The History

The Aberdeen Tunnel Laboratory is the first and only underground particle physics laboratory in Hong Kong.

The site's potential for particle physics experiments was recognised during a survey of traffic tunnels by The University of Hong Kong, when the Aberdeen Tunnel was still under construction. The laboratory was completed in 1980 and was used as a cosmic ray telescope to study anisotropy and sidereal variations of the cosmic ray background.

Old contour map Cosmic ray telescope

The telescope consisted of 3 horizontal layers, each having 48 cylindrical proportional counters mounted on a rigid steel frame and pointing along the East-West direction. Lead sheets covered the counters, the floor and walls to reduce natural radiation from surrounding rocks. The walls were also sprayed with waterproof material to keep relative humidity below 50%. Two phone lines were available for communication between the tunnel laboratory and the main laboratory in HKU.

The original detector Early Workers at Aberdeen

Inside the tunnel laboratory, pulses from the counters were amplified, shaped and then temporarily stored in latches. The coincidence unit determined passage of muons by selecting triple coincidence counter events. A microprocessor controlled reading of data from latches and transmission of data to the main laboratory.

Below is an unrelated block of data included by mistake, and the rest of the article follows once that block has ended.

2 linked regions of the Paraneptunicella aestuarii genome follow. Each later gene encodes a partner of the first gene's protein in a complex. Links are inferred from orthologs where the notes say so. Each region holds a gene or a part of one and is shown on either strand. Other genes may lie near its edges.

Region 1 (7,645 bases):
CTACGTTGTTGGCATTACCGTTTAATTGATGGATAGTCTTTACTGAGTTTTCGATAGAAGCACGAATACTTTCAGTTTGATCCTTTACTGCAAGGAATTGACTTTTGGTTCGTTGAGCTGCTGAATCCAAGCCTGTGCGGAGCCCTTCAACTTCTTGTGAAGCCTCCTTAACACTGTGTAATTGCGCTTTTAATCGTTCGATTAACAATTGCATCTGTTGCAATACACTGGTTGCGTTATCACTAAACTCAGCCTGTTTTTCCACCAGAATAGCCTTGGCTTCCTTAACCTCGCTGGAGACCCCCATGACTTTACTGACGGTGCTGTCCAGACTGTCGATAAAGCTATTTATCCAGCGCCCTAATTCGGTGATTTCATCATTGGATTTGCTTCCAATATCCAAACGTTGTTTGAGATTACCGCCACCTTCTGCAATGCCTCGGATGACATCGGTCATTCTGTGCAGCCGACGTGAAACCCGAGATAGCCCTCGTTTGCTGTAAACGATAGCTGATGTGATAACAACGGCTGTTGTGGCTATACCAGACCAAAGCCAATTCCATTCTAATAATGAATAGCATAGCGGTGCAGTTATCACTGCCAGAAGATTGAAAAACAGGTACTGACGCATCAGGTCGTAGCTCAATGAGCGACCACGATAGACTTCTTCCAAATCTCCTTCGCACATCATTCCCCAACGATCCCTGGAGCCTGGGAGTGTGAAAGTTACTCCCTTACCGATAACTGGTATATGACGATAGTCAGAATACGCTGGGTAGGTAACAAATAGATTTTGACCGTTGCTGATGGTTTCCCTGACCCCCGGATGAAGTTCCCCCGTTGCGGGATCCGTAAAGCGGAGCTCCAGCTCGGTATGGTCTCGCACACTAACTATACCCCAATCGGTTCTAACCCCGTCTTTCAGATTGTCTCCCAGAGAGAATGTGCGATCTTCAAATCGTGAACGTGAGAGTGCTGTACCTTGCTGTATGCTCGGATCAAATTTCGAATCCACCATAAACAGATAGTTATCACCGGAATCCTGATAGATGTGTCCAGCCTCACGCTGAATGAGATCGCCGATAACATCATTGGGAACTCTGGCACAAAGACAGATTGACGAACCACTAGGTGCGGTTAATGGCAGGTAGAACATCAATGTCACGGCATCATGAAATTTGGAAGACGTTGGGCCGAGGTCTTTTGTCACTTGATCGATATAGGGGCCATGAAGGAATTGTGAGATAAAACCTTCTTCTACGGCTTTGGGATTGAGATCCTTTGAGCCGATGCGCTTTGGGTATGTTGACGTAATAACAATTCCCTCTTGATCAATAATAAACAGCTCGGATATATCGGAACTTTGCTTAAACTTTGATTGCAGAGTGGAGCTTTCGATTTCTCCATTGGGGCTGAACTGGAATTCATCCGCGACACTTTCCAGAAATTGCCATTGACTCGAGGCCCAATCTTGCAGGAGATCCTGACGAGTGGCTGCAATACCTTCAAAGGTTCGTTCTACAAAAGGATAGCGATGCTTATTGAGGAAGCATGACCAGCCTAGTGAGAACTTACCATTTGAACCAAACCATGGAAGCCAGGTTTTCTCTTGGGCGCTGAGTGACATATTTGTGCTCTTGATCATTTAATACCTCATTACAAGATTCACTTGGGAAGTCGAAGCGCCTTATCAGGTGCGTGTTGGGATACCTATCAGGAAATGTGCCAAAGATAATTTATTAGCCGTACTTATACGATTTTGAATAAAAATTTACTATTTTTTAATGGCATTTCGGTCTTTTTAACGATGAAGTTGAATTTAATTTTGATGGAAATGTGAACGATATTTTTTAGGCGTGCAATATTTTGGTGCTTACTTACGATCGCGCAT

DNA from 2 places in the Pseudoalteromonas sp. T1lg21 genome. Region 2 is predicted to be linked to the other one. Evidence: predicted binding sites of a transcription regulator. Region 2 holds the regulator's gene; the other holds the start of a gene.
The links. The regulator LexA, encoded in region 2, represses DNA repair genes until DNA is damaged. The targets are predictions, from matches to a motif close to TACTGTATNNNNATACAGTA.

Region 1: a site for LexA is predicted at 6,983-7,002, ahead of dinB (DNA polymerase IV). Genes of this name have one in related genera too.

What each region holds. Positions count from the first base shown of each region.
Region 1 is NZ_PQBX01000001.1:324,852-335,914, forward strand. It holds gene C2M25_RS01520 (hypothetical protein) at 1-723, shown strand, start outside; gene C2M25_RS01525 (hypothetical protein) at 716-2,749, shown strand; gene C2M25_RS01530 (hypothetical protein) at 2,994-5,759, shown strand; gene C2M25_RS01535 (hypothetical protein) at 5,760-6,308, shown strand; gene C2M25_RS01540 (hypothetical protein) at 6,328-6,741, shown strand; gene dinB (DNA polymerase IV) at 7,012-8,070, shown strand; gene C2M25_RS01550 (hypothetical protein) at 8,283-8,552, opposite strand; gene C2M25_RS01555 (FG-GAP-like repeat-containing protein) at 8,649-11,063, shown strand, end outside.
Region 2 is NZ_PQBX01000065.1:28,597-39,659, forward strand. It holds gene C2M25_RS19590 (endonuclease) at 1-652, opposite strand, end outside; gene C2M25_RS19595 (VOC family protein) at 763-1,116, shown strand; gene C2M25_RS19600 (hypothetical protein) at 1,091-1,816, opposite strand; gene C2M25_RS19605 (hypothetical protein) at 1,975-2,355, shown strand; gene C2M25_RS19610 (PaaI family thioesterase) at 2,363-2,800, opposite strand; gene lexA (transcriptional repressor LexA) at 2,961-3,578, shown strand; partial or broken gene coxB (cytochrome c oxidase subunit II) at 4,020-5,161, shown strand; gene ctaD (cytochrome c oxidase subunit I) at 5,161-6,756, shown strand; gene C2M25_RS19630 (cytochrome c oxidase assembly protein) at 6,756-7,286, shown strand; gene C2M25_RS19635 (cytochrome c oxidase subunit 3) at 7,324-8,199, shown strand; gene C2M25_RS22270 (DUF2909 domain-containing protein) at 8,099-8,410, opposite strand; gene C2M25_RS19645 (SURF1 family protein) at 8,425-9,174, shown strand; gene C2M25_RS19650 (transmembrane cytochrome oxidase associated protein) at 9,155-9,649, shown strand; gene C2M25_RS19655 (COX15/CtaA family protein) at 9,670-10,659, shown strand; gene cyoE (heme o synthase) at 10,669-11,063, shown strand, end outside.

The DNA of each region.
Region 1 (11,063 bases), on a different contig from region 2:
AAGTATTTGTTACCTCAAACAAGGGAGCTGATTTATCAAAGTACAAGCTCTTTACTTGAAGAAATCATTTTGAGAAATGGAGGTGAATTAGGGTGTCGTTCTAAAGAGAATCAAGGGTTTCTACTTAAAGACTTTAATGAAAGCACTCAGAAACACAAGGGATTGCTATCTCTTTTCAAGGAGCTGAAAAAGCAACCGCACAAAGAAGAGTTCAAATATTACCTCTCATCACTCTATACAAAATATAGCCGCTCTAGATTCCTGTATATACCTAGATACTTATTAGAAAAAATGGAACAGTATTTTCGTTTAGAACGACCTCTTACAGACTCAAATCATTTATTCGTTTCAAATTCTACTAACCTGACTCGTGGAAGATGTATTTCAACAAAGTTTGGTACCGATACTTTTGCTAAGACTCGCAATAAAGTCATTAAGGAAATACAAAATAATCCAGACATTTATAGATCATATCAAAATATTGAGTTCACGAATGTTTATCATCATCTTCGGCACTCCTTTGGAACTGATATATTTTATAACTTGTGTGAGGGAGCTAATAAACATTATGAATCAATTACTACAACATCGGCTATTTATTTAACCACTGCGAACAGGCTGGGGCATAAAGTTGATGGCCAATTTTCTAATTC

Microcomputers at the main laboratory determined the direction of incoming muons and stored the event in appropriate directional bins. Events could be monitored using a video display terminal and a dot matrix printer was available for printing hard copies. Data were also stored in floppy diskettes and transferred to other computers for analysis.

The photo above shows the project leader Dr. L.K. Ng (at the right) and the technicians.

The small anisotropy discovered in cosmic ray distribution in the local interstellar medium (Y.W.Lee, 1986) was consistent with contemporary results from Australia, Japan and the United States.

The laboratory was closed after the anisotropy experiment was completed and was only recently re-opened for the Daya Bay Neutrino Experiment.